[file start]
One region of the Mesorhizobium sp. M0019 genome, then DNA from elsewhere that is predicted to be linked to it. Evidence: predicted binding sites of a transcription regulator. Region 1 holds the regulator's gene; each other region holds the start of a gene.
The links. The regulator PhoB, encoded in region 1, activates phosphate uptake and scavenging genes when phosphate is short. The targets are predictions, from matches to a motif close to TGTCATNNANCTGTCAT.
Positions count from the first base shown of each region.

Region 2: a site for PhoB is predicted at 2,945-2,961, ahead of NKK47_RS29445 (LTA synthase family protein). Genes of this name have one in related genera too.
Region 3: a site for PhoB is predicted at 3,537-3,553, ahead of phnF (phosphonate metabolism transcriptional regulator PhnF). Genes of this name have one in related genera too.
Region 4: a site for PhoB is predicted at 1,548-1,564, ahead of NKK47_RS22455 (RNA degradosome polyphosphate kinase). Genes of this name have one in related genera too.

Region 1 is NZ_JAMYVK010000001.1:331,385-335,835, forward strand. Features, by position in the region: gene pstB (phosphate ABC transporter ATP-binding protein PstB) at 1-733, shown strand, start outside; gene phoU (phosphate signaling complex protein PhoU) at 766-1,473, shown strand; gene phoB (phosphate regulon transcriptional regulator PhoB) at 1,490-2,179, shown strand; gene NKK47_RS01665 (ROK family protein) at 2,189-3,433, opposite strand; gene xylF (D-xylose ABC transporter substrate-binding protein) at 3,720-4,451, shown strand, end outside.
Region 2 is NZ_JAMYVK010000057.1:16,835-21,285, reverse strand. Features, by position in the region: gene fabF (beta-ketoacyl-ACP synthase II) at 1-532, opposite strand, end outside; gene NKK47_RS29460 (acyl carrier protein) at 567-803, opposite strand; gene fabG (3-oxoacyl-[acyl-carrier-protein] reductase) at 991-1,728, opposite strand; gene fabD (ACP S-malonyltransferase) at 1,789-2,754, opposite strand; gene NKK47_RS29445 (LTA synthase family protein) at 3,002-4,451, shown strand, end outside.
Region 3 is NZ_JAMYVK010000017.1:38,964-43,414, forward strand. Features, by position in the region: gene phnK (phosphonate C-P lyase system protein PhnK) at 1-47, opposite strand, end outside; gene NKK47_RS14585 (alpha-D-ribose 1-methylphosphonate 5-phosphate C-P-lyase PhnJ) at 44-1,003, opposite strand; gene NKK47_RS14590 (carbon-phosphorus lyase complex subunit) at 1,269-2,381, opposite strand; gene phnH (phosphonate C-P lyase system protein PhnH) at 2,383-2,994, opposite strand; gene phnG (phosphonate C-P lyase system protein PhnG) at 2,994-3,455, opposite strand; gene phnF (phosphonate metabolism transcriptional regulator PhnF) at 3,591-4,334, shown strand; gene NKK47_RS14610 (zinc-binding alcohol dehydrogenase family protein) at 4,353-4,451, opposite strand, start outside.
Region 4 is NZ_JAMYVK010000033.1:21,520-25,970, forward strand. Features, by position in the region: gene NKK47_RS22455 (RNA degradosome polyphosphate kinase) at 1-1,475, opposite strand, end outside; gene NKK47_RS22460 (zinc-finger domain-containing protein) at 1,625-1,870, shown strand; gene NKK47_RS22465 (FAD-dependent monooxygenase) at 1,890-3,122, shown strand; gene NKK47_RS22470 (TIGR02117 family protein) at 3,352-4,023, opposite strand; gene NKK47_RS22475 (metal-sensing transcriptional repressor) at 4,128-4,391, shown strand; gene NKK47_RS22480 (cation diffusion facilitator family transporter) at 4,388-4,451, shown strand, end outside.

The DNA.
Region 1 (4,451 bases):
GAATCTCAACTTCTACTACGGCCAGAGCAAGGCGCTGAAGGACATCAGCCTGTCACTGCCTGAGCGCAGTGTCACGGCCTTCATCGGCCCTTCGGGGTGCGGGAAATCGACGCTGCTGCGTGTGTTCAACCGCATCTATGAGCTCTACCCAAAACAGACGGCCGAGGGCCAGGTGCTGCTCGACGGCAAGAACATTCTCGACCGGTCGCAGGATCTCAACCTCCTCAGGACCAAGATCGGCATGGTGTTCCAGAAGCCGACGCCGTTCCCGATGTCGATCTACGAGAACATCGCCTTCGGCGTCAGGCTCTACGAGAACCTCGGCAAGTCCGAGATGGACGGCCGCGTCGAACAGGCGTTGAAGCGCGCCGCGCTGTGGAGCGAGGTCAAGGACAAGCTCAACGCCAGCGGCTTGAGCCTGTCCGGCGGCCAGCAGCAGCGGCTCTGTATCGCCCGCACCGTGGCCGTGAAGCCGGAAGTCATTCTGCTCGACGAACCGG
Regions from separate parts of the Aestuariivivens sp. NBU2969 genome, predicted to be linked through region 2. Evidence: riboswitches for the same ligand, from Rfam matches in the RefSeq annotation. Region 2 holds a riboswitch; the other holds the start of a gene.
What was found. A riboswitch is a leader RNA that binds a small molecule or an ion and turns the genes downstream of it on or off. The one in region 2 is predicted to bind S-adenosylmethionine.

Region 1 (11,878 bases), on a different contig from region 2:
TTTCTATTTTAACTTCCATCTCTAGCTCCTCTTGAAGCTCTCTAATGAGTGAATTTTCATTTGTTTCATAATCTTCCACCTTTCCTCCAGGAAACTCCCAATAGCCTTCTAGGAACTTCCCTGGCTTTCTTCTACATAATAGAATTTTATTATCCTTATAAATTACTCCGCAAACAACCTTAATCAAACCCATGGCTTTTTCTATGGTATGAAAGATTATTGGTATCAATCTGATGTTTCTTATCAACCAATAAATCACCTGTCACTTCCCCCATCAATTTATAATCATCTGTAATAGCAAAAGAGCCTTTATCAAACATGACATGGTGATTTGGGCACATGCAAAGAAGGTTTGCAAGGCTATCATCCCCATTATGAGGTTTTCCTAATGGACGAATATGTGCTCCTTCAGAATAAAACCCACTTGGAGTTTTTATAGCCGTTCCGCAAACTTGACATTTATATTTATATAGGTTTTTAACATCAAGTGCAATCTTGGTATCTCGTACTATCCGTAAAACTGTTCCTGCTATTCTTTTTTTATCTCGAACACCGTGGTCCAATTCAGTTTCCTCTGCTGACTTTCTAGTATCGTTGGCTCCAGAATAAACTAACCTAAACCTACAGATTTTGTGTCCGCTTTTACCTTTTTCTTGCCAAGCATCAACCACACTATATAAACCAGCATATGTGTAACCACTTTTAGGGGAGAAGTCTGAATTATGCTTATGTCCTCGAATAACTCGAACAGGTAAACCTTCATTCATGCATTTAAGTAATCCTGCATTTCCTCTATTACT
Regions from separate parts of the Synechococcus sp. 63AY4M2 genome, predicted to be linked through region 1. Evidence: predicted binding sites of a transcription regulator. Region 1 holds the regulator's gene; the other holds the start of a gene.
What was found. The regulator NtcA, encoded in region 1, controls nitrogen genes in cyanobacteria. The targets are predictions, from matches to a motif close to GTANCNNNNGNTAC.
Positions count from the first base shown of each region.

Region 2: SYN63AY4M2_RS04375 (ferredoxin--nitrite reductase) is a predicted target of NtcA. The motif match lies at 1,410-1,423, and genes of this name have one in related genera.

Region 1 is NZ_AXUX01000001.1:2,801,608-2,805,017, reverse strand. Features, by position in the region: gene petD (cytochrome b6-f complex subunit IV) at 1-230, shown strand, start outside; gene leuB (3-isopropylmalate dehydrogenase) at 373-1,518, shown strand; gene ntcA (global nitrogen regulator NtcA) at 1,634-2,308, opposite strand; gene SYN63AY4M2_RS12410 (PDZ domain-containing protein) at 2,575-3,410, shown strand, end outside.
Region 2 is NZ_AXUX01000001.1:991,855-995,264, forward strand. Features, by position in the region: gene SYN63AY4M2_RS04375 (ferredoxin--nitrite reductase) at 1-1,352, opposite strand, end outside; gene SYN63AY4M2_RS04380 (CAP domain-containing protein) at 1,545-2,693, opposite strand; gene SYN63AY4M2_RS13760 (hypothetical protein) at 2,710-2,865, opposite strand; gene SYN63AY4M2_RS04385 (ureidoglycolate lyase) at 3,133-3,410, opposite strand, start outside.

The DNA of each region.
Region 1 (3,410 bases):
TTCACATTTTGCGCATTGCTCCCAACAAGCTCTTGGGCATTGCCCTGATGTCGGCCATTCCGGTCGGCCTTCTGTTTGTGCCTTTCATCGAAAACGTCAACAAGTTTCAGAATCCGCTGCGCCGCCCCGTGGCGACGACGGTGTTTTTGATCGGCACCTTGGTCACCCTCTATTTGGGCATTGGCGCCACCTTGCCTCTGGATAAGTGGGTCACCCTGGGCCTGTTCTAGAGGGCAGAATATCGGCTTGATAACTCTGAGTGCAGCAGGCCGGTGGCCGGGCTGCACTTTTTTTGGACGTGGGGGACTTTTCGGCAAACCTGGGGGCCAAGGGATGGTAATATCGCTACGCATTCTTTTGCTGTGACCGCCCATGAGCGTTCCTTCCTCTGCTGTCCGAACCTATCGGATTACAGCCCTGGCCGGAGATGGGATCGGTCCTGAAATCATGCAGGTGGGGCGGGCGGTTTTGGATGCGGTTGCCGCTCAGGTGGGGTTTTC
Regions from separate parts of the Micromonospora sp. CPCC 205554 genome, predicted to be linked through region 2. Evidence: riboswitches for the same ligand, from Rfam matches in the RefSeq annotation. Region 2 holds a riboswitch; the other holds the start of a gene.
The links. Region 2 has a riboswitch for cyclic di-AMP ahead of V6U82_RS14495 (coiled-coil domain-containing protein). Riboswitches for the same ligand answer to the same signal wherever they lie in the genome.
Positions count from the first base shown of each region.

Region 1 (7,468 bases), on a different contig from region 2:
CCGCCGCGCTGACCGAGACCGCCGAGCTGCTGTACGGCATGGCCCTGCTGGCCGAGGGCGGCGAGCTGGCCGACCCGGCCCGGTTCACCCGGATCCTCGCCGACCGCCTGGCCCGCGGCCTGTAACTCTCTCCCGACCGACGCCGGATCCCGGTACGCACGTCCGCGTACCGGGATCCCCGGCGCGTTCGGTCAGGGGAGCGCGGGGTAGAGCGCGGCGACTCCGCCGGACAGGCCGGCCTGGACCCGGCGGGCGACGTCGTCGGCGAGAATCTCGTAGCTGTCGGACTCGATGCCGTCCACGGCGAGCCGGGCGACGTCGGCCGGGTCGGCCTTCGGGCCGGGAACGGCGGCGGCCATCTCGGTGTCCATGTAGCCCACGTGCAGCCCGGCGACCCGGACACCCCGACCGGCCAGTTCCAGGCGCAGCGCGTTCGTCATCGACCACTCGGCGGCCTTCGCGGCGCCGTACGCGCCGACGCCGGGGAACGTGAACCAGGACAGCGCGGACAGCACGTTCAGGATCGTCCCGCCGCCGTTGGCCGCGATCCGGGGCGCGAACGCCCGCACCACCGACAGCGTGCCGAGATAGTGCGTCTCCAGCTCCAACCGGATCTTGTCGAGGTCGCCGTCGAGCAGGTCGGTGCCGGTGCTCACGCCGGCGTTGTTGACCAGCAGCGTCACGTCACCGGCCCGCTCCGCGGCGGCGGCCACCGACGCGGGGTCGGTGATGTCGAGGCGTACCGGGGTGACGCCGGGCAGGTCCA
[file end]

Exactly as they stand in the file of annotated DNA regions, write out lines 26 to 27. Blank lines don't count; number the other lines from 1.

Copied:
TTCACATTTTGCGCATTGCTCCCAACAAGCTCTTGGGCATTGCCCTGATGTCGGCCATTCCGGTCGGCCTTCTGTTTGTGCCTTTCATCGAAAACGTCAACAAGTTTCAGAATCCGCTGCGCCGCCCCGTGGCGACGACGGTGTTTTTGATCGGCACCTTGGTCACCCTCTATTTGGGCATTGGCGCCACCTTGCCTCTGGATAAGTGGGTCACCCTGGGCCTGTTCTAGAGGGCAGAATATCGGCTTGATAACTCTGAGTGCAGCAGGCCGGTGGCCGGGCTGCACTTTTTTTGGACGTGGGGGACTTTTCGGCAAACCTGGGGGCCAAGGGATGGTAATATCGCTACGCATTCTTTTGCTGTGACCGCCCATGAGCGTTCCTTCCTCTGCTGTCCGAACCTATCGGATTACAGCCCTGGCCGGAGATGGGATCGGTCCTGAAATCATGCAGGTGGGGCGGGCGGTTTTGGATGCGGTTGCCGCTCAGGTGGGGTTTTC
Regions from separate parts of the Micromonospora sp. CPCC 205554 genome, predicted to be linked through region 2. Evidence: riboswitches for the same ligand, from Rfam matches in the RefSeq annotation. Region 2 holds a riboswitch; the other holds the start of a gene.